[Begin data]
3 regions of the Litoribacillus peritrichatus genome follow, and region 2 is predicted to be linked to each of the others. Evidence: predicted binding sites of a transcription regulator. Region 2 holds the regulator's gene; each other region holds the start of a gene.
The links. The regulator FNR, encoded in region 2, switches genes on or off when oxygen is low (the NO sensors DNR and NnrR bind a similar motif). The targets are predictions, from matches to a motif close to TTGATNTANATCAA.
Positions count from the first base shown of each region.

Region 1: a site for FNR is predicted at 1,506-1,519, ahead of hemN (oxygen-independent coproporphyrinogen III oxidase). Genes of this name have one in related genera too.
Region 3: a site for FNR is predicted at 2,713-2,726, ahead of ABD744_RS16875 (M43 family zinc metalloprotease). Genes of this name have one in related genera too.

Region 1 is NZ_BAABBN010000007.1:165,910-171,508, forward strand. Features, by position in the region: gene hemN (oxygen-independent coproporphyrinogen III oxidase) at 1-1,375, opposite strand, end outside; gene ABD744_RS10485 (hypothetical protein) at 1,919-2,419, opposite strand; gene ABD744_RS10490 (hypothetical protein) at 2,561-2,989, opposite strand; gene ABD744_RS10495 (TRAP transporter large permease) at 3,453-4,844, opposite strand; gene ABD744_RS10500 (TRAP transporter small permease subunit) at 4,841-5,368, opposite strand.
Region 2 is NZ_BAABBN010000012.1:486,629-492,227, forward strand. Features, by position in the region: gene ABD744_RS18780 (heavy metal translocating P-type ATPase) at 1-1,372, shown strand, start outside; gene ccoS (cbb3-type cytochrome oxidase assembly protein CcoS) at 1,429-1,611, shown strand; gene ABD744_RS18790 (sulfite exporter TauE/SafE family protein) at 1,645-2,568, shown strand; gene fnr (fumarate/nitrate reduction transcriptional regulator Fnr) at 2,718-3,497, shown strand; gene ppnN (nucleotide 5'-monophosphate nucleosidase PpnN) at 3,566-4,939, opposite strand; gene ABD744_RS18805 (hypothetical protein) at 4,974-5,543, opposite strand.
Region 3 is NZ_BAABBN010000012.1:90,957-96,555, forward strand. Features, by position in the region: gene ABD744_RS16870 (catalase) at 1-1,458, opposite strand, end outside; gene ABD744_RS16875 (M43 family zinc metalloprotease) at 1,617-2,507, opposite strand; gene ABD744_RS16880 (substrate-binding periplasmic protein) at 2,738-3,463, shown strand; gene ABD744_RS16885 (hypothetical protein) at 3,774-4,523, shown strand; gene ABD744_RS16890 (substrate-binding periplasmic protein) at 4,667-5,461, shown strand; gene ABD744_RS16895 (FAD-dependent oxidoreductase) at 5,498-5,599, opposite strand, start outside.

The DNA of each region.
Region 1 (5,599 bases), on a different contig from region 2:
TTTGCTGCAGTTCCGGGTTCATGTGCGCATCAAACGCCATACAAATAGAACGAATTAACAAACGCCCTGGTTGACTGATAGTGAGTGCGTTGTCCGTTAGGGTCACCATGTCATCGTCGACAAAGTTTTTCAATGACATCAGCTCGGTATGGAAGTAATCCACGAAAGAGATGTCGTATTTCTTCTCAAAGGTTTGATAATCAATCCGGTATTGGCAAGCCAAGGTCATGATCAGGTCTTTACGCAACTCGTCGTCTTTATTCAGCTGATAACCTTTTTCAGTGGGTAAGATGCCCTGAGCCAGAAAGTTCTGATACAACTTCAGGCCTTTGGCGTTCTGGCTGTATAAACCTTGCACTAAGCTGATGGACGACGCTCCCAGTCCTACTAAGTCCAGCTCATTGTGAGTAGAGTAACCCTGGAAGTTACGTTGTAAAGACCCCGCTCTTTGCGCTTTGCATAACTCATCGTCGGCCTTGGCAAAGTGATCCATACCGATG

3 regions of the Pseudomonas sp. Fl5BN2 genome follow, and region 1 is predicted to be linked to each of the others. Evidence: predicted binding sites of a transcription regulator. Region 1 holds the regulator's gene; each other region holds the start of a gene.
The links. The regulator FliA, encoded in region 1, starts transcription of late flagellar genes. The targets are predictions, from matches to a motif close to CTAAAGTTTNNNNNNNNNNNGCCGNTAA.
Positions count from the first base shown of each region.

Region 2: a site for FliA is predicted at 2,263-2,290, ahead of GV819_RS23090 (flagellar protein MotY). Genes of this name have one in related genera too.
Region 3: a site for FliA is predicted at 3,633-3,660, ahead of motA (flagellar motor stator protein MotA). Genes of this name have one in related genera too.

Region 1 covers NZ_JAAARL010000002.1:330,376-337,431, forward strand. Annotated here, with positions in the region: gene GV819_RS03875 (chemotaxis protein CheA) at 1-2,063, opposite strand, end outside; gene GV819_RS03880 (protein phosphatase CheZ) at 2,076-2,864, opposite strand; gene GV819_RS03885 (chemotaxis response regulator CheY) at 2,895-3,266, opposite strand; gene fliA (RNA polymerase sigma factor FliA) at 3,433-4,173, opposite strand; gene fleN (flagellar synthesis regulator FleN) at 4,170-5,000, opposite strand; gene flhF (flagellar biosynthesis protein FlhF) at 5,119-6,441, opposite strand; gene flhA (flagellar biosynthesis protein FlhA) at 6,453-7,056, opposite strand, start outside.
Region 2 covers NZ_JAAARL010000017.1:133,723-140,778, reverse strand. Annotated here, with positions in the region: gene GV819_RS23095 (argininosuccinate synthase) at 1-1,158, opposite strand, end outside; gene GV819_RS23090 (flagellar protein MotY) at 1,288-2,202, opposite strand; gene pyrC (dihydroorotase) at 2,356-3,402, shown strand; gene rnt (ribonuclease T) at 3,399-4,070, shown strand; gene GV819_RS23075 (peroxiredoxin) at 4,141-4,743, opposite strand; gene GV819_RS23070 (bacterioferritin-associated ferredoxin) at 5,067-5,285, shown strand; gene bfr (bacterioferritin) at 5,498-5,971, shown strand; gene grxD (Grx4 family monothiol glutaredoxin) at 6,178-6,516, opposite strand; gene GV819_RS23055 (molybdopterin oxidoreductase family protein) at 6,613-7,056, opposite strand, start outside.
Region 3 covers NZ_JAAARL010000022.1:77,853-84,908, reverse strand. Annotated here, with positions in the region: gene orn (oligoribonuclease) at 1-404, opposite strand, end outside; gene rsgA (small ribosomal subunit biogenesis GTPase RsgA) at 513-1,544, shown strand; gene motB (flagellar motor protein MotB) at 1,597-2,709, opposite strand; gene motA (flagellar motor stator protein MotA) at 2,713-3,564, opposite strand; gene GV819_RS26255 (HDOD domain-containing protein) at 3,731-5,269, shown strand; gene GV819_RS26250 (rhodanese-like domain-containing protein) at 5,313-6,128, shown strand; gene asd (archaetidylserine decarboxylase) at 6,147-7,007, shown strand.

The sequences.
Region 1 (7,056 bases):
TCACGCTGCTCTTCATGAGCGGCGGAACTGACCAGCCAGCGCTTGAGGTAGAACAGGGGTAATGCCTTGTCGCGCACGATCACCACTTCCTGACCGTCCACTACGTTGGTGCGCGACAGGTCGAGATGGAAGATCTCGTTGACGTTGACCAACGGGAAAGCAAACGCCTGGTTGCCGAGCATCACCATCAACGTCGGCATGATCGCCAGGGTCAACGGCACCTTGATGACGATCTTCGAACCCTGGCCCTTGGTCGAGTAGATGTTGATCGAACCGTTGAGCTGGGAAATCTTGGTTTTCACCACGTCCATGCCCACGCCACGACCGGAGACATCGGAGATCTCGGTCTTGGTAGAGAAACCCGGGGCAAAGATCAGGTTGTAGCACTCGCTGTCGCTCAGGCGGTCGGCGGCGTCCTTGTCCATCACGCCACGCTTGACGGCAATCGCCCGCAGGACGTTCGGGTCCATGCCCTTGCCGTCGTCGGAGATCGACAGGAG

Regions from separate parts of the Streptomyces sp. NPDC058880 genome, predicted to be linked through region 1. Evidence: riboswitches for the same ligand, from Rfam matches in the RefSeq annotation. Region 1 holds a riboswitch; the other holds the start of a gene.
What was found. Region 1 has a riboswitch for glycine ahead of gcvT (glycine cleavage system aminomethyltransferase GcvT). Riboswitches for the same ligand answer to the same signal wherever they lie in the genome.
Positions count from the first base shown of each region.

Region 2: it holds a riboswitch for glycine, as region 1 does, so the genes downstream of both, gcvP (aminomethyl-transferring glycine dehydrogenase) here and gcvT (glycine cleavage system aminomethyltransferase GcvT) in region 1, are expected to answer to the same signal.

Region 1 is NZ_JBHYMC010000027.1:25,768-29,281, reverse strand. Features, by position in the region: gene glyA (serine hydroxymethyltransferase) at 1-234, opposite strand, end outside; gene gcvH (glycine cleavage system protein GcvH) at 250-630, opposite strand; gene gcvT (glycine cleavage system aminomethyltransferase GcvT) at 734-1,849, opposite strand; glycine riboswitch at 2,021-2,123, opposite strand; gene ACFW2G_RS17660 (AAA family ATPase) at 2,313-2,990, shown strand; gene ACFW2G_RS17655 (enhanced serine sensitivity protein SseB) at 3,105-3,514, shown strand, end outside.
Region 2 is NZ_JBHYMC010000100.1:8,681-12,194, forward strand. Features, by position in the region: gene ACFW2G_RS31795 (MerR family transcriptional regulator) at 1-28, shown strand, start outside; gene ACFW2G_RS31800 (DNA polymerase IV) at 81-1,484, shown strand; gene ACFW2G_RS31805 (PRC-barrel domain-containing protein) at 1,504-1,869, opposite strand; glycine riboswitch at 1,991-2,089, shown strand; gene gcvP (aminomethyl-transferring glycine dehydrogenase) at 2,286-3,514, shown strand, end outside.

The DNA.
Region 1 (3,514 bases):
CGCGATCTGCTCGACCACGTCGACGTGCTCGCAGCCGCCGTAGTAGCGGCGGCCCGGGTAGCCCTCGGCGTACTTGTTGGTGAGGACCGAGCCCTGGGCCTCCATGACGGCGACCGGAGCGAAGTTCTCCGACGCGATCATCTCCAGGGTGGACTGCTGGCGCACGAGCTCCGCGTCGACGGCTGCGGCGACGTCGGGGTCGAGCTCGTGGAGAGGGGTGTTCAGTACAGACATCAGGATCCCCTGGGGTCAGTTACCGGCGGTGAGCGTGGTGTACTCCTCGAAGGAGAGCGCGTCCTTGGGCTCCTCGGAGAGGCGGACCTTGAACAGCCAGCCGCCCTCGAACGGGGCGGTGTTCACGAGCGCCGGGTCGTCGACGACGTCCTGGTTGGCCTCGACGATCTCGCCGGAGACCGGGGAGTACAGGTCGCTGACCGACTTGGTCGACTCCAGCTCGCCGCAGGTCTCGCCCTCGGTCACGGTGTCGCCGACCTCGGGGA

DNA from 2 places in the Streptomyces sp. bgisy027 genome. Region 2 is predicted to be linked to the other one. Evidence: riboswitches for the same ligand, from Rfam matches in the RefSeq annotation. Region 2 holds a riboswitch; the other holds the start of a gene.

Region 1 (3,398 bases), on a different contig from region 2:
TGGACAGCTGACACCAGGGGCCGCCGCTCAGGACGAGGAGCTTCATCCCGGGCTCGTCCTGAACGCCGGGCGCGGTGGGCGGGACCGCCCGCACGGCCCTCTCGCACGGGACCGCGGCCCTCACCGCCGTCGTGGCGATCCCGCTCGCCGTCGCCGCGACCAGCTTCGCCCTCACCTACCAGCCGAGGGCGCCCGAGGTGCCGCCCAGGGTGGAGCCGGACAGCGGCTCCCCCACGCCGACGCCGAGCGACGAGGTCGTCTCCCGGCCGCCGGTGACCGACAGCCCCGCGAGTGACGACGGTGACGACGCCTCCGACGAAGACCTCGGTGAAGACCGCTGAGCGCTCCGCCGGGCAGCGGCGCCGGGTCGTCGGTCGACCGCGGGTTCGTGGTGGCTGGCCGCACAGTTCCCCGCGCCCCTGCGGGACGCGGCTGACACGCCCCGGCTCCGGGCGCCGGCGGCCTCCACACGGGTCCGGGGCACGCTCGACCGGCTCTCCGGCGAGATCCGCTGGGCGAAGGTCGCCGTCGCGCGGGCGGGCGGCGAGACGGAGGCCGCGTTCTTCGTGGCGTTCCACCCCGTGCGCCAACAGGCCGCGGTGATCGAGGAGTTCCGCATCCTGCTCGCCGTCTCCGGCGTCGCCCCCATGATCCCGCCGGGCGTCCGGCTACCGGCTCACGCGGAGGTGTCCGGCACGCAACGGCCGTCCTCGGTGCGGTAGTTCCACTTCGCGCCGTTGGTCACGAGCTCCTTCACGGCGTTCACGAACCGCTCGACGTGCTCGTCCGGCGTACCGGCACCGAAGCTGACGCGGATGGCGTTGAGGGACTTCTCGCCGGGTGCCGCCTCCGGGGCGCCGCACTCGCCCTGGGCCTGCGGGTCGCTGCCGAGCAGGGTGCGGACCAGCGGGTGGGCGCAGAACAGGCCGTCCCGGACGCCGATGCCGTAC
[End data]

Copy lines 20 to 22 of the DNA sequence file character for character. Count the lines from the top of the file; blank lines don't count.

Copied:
The sequences.
Region 1 (7,056 bases):
TCACGCTGCTCTTCATGAGCGGCGGAACTGACCAGCCAGCGCTTGAGGTAGAACAGGGGTAATGCCTTGTCGCGCACGATCACCACTTCCTGACCGTCCACTACGTTGGTGCGCGACAGGTCGAGATGGAAGATCTCGTTGACGTTGACCAACGGGAAAGCAAACGCCTGGTTGCCGAGCATCACCATCAACGTCGGCATGATCGCCAGGGTCAACGGCACCTTGATGACGATCTTCGAACCCTGGCCCTTGGTCGAGTAGATGTTGATCGAACCGTTGAGCTGGGAAATCTTGGTTTTCACCACGTCCATGCCCACGCCACGACCGGAGACATCGGAGATCTCGGTCTTGGTAGAGAAACCCGGGGCAAAGATCAGGTTGTAGCACTCGCTGTCGCTCAGGCGGTCGGCGGCGTCCTTGTCCATCACGCCACGCTTGACGGCAATCGCCCGCAGGACGTTCGGGTCCATGCCCTTGCCGTCGTCGGAGATCGACAGGAG